FM Commentary

FM Commentary

Weighing the Decision to Retain Mortgage Servicing

Stephen PawlowskiAs mortgage lenders seek to expand their business in today’s market environment, we are hearing from many lenders who are considering retaining mortgage servicing. Being a servicer entails significant responsibility. Fannie Mae servicers need to adhere to our policies and procedures as well as industry standards for servicing performing and delinquent loans owned or guaranteed by Fannie Mae, as mandated by the Servicing Alignment Initiative.

We advise lenders to evaluate their own business strategy, both economic and financial, and consider the operational issues involved in servicing in order to make an informed decision on whether to retain mortgage servicing, sell their mortgage loans servicing released, or implement a combination of those options. This business decision requires the lender to conduct a complex evaluation that can be influenced by mortgage quality and performance, expected prepayment speeds, positive carry, and other considerations.

Advice from industry experts, including Fannie Mae’s customer account teams, can be useful to mortgage lenders as they consider the business decision to retain servicing. This advice can help lenders evaluate their own strategic objectives, consider the use of a sub-servicer, model operating results and cash flows under various scenarios, and evaluate pro forma earnings. Fannie Mae has prepared a toolkit to help mortgage lenders evaluate how to approach servicing that is available here.

The benefits to mortgage lenders of retaining servicing can be significant. Lenders can maintain a relationship with the borrower, create potential franchise value for the company, and receive the benefit of the servicing cash flow income stream. 

However, mortgage lenders also should evaluate the potential disadvantages of retained servicing in the context of their business plan. Retained servicing requires a cash investment as well as a capital reserve. The lender must be able to advance principal and interest, cover the cost of sub-servicing or invest in the technology necessary to service loans, and be able to hedge interest rate risk. There also are important accounting and compliance responsibilities to consider.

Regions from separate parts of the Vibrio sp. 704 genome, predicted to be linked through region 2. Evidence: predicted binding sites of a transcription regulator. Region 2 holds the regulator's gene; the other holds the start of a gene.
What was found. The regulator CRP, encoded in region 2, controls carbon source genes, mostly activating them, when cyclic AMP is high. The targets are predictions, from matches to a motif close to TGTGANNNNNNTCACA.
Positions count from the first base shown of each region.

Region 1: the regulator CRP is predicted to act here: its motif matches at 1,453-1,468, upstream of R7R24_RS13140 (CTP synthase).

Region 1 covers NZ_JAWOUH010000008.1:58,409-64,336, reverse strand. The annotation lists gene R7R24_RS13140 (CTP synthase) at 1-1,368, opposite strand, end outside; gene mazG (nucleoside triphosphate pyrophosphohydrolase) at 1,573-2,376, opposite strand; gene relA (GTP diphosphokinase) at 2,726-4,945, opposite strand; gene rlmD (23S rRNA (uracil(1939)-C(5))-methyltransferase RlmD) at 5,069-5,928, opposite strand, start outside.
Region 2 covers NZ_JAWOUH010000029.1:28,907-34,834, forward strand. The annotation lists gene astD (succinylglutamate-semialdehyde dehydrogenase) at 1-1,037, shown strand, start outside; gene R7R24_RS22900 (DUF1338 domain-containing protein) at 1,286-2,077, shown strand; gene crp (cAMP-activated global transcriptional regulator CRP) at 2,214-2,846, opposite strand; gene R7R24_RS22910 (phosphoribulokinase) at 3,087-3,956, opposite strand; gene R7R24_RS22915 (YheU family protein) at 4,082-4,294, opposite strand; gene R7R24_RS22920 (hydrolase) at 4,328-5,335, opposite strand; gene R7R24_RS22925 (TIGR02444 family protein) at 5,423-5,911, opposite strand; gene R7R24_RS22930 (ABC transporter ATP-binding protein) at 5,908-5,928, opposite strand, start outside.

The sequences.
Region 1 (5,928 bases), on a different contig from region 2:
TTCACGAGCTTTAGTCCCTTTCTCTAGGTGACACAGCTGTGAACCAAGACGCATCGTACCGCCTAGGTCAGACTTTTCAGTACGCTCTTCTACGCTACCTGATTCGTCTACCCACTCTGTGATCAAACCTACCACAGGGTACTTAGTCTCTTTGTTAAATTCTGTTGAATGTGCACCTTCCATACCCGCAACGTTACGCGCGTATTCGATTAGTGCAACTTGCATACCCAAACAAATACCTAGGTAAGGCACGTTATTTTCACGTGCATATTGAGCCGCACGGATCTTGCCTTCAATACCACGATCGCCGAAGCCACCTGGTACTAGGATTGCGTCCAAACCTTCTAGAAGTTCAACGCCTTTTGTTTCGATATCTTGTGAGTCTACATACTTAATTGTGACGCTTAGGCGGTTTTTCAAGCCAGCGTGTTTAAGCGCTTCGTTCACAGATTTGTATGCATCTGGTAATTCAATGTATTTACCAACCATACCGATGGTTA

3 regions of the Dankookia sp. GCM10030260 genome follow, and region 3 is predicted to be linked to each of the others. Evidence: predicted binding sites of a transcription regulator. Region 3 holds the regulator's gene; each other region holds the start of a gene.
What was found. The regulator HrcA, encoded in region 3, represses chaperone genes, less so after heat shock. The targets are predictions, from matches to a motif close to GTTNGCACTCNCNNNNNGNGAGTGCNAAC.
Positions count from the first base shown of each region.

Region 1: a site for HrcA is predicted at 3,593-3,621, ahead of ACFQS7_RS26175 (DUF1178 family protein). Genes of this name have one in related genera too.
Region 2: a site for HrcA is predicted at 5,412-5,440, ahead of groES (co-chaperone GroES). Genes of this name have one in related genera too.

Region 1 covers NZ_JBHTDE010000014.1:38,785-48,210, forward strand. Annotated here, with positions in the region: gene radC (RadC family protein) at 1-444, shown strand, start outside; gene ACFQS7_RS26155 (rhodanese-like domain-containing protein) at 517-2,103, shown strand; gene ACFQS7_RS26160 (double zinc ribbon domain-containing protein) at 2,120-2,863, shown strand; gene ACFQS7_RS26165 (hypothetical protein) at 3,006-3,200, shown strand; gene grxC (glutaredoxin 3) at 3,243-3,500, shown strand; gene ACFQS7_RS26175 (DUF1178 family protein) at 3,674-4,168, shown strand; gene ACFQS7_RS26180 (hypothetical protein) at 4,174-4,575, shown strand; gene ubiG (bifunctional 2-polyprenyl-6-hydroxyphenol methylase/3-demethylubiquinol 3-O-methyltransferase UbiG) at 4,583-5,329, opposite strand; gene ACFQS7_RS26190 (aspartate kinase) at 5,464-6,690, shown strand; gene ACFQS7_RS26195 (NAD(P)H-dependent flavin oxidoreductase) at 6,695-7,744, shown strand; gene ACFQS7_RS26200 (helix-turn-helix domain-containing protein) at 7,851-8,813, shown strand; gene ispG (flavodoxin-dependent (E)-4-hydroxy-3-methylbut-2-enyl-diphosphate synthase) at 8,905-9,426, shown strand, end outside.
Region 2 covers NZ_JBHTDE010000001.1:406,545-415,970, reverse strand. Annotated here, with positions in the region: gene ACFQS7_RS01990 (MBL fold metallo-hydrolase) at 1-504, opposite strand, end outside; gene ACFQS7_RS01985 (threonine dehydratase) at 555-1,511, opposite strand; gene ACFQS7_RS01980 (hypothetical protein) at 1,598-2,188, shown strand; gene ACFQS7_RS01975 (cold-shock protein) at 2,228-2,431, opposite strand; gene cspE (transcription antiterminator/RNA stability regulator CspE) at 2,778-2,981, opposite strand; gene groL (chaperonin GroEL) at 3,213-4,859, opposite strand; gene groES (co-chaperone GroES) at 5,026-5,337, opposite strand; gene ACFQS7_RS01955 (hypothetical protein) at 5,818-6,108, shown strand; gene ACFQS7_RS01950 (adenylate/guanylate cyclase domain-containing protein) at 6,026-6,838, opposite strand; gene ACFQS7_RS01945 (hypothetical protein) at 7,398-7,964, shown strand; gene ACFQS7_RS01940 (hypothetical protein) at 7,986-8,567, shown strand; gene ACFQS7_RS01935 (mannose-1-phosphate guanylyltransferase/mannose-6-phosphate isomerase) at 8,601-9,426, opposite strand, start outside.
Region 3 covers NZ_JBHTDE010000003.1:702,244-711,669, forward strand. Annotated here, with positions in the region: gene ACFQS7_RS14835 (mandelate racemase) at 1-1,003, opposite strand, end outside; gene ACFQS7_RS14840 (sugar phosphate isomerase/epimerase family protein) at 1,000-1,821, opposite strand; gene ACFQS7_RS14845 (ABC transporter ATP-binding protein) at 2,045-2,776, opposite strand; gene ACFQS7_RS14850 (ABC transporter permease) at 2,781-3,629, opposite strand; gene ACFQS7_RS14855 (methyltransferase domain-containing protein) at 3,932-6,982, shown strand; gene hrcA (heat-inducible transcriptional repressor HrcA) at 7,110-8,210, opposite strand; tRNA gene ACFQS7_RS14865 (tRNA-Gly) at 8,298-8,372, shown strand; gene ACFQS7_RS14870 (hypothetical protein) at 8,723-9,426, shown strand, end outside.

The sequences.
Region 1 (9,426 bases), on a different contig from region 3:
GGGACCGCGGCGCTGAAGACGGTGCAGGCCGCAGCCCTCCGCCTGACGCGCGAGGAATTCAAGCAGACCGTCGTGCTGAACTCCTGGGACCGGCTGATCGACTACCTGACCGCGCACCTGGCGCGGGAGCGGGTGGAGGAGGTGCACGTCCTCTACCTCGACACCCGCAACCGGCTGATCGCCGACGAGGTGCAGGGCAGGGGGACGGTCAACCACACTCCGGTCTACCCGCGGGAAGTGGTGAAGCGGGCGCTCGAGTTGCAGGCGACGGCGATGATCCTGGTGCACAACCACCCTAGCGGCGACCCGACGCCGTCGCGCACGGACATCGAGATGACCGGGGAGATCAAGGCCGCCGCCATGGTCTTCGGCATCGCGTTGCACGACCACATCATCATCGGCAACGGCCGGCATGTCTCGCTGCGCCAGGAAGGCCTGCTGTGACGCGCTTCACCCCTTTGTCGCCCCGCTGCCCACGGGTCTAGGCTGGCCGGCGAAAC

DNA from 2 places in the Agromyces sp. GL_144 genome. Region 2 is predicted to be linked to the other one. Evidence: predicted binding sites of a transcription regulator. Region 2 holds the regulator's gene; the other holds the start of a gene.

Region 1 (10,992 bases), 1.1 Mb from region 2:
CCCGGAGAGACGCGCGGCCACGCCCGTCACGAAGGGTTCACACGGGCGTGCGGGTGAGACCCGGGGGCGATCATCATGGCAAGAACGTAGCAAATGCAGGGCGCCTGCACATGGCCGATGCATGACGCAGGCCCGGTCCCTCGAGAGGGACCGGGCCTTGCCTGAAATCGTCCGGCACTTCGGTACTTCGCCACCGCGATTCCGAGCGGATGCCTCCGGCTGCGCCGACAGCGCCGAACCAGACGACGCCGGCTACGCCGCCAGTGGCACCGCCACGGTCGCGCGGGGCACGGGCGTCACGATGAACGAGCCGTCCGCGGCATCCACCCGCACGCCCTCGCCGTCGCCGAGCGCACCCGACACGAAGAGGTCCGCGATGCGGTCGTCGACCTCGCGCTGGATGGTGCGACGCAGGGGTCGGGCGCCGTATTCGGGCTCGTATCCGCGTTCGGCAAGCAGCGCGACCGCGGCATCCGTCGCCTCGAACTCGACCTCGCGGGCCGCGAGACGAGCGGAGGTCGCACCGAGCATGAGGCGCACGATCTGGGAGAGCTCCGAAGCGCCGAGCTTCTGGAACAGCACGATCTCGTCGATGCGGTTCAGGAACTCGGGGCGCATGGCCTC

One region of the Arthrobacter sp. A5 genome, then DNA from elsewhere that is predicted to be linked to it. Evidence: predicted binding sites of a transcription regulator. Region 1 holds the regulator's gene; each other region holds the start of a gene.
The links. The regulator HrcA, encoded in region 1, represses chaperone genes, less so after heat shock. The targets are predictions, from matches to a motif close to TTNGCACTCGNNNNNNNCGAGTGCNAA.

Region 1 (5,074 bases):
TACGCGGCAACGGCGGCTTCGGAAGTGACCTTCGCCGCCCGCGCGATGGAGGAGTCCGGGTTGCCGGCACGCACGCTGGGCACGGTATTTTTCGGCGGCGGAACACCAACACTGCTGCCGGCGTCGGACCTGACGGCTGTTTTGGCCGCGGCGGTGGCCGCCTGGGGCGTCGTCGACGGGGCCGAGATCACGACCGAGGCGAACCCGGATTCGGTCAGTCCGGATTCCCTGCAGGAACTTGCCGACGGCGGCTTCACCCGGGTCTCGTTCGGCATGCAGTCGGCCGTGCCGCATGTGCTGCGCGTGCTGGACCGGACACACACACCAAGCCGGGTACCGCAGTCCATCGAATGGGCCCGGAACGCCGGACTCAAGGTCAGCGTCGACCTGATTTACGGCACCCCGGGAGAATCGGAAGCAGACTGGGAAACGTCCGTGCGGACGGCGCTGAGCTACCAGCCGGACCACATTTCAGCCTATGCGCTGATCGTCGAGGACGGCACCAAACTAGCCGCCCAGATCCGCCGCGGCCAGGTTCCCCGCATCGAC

Lenders seeking to build their own servicing portfolio will need to analyze each potential mortgage loan to determine whether servicing that mortgage loan makes financial sense for the lender. Using this information, the lender can determine whether the economic and ancillary value of retaining servicing exceeds the value received from selling the servicing as part of a secondary market transaction. 

As part of the analysis of the economic and ancillary value of servicing, the mortgage lender should consider prepayment speed forecasts, the discount rate for the mortgage loan, the anticipated cost of servicing, the projected ancillary income, the ability to cross-sell various products to customers, and other relevant information. The lender can then compare the overall economics of retaining servicing (including value of retained servicing, price for the loans, value of carry, etc.) to the overall economics of a servicing released execution. 

Lenders must also determine how much of the income generated from the sale of mortgages they would need to operate their business and generate profits and how much could be invested to acquire servicing.

Whether servicing can be advantageously sold depends on liquidity in the market. Beyond that, the decision on whether or not a mortgage lender should retain or sell servicing will depend on the business plan of the mortgage lender and other factors such as personnel, liquidity, and capital. Fannie Mae customer account teams are available as an experienced voice to provide input as lenders make the servicing choice that is best for them.

Stephen Pawlowski
Vice President for Business Initiative Management

December 15, 2011

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